The biometrics market is big but is rapidly growing bigger. Latest market data from Transparency Market Research indicates that the global biometrics market is expected to reach a value of $US23.3 billion by 2019 at a CAGR of 20.8% from 2013 to 2019.
The research says that increasing security concerns due to the rising terror attacks and crimes have created a need for high level security capability. In addition, the rising government initiatives such as e-passports, national identification programmes and various border control projects have helped to boost the market. The report identifies privacy concerns and the high cost of biometrics systems as constraints to future growth. It also highlights the increasing usage of multimodal biometrics to enhance security levels, and says this is expected to create huge opportunities for this market in the upcoming years. North America accounted for 32.1 percent of the overall revenue share in 2012 but the Asia Pacific region is expected to grow at the fastest CAGR of 22 percent from 2013 to 2019, thanks to numerous evolving economies in this region including India, China, Australia, and Japan.
The report showed that the transport, visa, logistics and government segments together accounted for more than 50 percent of the overall biometrics technology market in 2012, due to the increasing need for examining traveller’s credentials. As a result, it said it expects this end user segment to dominate others by 2019. Conversely, the increasing usage of internet banking for transactions, means biometrics technology is largely being deployed in the banking and finance sector and this segment is therefore expected to grow at the highest CAGR during the forecast period.
Screening the screen
Biometrics has come a long way since its birth in the surveillance technology world. John Kendall, managing director of securities programmes for Unisys APAC, says it has gone from simple pattern recognition and reactive, after-the-fact analysis, to combining biometric trait readings with real-time analysis.
“In particular what we are seeing is that surveillance is now combining up with analytics and biometrics to do far more than it was ever able to do…. some of the more interesting things we are seeing now is video analytics doing behavior recognition,” he says.
This is several steps further on from facial recognition, which has attracted a lot of press and is in use on the SmartGates at Australia and New Zealand’s international airports. Behaviour recognition software identifies behaviours of interest, maybe suspicious behaviours, and is becoming increasingly widespread in airports and high security facilities for doing things like perimeter intrusion, he says. The software scans multiple video feeds in real-time and can be programmed to send an alert if, for example, anything one metre-plus and human-shaped enters a particular area; or it can look for a human or vehicle loitering or tailgating; for unattended or removed objects; for vehicles going in the wrong direction or too fast; and so on.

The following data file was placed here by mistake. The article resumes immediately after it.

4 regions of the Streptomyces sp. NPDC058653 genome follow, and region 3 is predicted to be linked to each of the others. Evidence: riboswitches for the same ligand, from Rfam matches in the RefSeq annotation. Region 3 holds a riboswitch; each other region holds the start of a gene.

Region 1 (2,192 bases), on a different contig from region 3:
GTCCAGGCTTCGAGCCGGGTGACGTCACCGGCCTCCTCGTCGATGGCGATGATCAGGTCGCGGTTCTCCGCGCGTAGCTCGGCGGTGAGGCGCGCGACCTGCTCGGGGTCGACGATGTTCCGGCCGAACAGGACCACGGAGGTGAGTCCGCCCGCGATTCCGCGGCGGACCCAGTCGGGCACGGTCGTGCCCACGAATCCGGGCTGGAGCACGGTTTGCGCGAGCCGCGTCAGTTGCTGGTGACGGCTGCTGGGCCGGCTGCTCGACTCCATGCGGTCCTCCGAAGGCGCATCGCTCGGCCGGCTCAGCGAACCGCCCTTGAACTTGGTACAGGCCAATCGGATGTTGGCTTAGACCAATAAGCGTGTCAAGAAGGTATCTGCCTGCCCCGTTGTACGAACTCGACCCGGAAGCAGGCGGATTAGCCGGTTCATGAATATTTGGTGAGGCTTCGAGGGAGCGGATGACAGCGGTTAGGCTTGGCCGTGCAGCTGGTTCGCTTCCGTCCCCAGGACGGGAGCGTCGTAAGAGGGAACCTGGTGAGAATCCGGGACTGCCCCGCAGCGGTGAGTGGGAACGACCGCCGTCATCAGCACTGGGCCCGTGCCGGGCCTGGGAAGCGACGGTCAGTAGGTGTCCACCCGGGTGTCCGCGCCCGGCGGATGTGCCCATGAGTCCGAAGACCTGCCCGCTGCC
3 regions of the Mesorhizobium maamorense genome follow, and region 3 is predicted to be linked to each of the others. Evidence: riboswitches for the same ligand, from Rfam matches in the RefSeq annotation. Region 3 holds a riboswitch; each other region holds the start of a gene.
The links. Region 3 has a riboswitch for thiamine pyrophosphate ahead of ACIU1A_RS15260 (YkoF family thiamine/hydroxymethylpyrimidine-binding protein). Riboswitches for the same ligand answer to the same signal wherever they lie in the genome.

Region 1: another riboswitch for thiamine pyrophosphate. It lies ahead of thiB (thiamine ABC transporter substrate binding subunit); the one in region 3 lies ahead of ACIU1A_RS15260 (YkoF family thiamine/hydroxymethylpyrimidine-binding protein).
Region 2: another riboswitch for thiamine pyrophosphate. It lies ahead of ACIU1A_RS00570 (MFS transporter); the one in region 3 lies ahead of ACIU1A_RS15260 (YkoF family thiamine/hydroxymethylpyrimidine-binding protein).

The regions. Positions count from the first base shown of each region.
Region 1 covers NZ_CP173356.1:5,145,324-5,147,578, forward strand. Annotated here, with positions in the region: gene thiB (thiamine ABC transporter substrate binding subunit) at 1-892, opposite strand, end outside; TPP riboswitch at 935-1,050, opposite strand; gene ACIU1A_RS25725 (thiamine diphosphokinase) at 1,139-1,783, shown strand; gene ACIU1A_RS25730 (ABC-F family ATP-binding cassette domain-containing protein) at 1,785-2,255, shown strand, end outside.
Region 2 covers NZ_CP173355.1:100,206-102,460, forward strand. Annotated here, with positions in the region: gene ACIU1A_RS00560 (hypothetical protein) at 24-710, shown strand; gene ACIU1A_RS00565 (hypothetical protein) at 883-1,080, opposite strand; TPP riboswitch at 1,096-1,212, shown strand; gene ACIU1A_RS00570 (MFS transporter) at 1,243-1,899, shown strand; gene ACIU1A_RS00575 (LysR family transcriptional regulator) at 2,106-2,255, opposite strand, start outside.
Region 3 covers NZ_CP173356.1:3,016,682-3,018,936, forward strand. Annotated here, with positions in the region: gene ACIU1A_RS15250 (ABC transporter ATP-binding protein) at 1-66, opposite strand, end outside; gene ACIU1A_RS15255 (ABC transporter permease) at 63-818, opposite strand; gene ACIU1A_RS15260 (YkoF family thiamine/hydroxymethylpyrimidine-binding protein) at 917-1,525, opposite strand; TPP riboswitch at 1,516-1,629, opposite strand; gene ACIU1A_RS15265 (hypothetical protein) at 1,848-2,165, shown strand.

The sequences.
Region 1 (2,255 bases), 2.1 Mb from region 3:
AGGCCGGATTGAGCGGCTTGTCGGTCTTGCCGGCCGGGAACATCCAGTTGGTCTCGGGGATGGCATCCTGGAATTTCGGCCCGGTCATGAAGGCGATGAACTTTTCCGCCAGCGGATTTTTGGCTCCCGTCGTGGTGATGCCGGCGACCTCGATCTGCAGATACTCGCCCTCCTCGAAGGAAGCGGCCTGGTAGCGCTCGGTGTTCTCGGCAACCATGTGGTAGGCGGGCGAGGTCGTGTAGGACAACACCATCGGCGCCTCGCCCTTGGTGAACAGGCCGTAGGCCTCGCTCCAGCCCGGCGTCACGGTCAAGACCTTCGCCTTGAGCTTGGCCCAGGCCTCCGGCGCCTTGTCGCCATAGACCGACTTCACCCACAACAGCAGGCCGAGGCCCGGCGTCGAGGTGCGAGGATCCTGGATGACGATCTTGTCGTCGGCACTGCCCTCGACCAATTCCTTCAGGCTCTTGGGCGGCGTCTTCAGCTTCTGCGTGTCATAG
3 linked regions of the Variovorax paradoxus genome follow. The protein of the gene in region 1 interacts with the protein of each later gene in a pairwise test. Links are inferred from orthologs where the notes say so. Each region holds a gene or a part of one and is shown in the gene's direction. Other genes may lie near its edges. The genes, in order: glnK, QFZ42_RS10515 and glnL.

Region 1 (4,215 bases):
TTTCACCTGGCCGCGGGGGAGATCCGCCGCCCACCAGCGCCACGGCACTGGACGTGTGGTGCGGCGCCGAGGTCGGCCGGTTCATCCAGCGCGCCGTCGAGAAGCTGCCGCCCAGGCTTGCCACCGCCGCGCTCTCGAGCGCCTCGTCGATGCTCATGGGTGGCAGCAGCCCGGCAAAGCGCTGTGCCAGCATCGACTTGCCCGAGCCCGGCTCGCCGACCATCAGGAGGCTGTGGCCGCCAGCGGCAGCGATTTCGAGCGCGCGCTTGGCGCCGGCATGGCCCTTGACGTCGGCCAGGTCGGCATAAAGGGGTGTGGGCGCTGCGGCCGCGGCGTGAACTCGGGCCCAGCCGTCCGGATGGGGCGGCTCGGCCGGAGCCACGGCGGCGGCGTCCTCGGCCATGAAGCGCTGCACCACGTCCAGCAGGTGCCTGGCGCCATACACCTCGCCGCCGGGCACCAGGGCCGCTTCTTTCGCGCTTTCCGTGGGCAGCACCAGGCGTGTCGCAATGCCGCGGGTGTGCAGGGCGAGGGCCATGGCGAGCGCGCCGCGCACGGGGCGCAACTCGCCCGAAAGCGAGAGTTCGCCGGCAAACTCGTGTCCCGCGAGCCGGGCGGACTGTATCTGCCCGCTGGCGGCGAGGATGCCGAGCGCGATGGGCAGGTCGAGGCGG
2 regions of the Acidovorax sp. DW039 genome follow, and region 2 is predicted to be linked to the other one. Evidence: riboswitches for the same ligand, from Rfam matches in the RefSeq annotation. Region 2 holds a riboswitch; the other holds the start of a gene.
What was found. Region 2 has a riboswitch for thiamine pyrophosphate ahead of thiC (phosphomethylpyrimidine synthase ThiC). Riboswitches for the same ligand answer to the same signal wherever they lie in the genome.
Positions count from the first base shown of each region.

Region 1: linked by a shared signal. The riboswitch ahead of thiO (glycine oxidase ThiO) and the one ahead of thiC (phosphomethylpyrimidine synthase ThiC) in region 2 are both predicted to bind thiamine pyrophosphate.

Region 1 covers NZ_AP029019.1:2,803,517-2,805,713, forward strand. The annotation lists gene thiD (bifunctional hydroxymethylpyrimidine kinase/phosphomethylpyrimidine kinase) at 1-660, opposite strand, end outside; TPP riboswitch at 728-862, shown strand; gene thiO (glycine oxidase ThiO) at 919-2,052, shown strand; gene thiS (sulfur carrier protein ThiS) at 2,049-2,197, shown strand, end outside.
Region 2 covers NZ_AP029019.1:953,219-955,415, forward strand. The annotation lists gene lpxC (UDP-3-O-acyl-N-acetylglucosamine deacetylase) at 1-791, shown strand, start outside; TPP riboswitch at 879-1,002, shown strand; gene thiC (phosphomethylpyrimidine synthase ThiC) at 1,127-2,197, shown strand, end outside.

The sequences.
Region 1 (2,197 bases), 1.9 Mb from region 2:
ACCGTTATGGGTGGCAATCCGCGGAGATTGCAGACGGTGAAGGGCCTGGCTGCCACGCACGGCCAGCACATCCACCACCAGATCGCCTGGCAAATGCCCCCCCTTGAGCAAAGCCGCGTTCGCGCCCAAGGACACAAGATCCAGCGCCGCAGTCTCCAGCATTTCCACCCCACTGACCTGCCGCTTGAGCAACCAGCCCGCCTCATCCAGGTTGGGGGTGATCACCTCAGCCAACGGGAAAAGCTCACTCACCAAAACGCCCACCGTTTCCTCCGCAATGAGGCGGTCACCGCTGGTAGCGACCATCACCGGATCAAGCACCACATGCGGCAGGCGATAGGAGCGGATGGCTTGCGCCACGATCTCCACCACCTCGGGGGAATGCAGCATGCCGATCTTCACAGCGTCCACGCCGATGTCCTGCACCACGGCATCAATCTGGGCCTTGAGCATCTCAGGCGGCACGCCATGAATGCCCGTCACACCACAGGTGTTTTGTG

“Those types of automated behavior recognition are in real-time, so basically rather than having someone stare at the feed to figure out when something suspicious is happening, an alert will go out and automatically show the feed where that suspicious behavior is happening, so you can decide whether activity is required or not. That’s a lot more useful than the guy with his coffee mug and feet up on the desk staring at the screens,” says Kendall.
The software can be integrated with other business systems and can even identify the type of threat and alert the people with the right skills to deal with it on their mobile devices, while informing head office of its actions.
Voice your approval
As Loudermilk said in his recent speech at the IBIA, a lot of work is being done in the area of voice biometrics, which he called one of the oldest automated biometrics, dating back to the 1940s. “A tremendous amount is being done with speech today and it’s very important.”